Top notch suspense
In his first English-language film, Québécois director Villeneuve plays every variation of the survival theme, opening with a shot of local police inspector Loki (Gyllenhaal) and his son shooting a defenseless deer in the wintry woods, setting up parameters that will repeat themselves throughout the movie: the waiting and watching, the moment of action, the dull thud of consequence.
Plugging away patiently at crime in a no man’s land of recession-hit small-town America, Loki is put on the case of two young girls abducted on Thanksgiving afternoon. One of the girls’ fathers, Keller (Jackman), takes the law into his own hands when an initial suspect, Alex (Dano), is released from police custody.
As hours turn into rain-drenched days, domestic desperation turns into feral fear. And as ill-matched as they appear physically and mentally, Alex and Keller have their own reasons to remain violently obdurate as Loki sits in cars and interrogation rooms, choosing his moments.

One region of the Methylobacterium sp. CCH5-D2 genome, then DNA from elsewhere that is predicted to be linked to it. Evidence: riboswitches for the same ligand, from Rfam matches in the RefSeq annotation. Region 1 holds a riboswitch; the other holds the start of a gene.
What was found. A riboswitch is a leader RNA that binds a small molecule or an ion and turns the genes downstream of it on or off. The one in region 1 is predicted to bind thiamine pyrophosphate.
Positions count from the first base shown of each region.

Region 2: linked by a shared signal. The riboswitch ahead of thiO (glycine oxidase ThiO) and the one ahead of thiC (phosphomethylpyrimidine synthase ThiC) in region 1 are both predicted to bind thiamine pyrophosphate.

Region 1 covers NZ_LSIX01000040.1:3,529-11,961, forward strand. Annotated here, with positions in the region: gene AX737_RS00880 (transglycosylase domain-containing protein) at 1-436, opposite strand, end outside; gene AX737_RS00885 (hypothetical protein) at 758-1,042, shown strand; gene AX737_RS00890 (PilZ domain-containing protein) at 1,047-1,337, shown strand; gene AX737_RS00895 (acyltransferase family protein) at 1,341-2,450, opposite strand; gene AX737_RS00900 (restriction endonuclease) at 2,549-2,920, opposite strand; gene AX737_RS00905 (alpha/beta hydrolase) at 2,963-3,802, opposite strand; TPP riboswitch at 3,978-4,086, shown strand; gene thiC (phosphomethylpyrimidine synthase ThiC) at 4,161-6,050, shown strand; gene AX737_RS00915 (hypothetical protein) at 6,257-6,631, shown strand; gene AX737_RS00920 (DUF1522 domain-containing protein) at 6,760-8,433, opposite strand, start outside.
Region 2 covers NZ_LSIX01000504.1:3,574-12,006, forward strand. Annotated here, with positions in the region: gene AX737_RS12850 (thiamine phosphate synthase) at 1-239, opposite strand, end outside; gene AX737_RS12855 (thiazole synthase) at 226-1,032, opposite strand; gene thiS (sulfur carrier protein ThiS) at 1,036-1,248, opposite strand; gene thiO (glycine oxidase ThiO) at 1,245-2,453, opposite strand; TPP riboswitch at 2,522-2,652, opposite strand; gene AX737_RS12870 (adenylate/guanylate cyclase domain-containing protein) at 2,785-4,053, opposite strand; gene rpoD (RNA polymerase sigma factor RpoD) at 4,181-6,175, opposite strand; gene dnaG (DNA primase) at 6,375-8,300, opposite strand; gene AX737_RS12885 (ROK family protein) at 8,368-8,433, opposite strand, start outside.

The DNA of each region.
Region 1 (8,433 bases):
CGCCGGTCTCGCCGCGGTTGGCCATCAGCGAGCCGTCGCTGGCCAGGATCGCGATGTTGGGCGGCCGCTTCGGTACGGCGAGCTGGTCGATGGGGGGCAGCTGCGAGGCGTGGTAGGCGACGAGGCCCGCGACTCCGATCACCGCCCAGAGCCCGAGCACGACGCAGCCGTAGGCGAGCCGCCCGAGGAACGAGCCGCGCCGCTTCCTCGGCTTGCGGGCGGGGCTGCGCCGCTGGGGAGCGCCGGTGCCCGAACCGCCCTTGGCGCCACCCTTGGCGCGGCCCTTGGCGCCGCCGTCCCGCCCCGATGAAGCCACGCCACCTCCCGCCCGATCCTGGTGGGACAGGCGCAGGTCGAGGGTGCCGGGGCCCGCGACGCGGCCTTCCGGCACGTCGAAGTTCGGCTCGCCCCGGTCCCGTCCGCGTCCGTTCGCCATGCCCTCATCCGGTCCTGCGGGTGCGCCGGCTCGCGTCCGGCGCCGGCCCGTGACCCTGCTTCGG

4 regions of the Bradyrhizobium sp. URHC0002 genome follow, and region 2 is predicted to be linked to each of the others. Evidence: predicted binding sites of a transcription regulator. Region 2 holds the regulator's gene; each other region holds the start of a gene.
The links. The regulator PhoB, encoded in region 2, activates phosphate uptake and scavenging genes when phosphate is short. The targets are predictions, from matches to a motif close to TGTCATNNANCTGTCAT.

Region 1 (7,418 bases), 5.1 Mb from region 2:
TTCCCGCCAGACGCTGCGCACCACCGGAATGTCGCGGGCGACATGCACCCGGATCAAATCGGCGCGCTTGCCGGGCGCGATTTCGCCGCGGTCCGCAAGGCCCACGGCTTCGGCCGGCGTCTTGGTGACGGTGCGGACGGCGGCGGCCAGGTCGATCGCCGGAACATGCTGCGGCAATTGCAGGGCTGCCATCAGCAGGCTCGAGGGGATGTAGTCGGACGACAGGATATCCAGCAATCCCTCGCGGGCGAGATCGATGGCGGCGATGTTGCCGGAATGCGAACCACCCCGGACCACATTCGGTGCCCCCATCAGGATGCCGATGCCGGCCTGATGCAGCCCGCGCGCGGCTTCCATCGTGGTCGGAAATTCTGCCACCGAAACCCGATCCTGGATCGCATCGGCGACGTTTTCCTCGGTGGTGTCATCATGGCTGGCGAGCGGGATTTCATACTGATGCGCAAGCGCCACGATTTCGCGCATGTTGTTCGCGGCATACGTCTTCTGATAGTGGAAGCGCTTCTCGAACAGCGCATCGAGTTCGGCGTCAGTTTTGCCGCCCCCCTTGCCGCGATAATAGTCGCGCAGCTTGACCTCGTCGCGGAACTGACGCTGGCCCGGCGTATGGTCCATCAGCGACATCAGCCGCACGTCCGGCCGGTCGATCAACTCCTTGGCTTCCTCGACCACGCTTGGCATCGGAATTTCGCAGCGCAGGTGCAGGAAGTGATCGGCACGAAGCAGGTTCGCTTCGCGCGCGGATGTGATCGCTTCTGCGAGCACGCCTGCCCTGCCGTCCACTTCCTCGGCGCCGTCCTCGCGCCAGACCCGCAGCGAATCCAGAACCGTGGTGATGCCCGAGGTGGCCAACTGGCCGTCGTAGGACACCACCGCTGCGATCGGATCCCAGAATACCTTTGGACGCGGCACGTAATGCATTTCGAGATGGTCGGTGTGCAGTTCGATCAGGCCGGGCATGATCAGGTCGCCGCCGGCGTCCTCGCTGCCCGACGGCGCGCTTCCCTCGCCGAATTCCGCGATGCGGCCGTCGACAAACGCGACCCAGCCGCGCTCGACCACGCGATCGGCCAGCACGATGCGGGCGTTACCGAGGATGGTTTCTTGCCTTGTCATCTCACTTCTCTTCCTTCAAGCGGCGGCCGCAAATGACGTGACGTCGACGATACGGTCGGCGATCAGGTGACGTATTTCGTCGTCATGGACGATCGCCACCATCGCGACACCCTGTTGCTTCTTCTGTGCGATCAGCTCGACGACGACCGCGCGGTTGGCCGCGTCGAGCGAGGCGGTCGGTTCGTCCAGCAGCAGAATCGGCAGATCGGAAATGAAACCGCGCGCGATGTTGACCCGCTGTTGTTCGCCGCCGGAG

Villeneuve’s pace is impeccable, with deceptively languid editing allowing details to settle and dialogue to resonate whilst decency and morality fight for a toehold. The thin veneer of self-knowledge was never more fragile. All we can do is watch and hope. To the very last minute.
Prisoners | Directed by Denis Villeneuve (USA 2013) with Jake Gyllenhaal, Hugh Jackman, Paul Dano, Melissa Leo. Starts October 10
Originally published in issue #120, October 2013.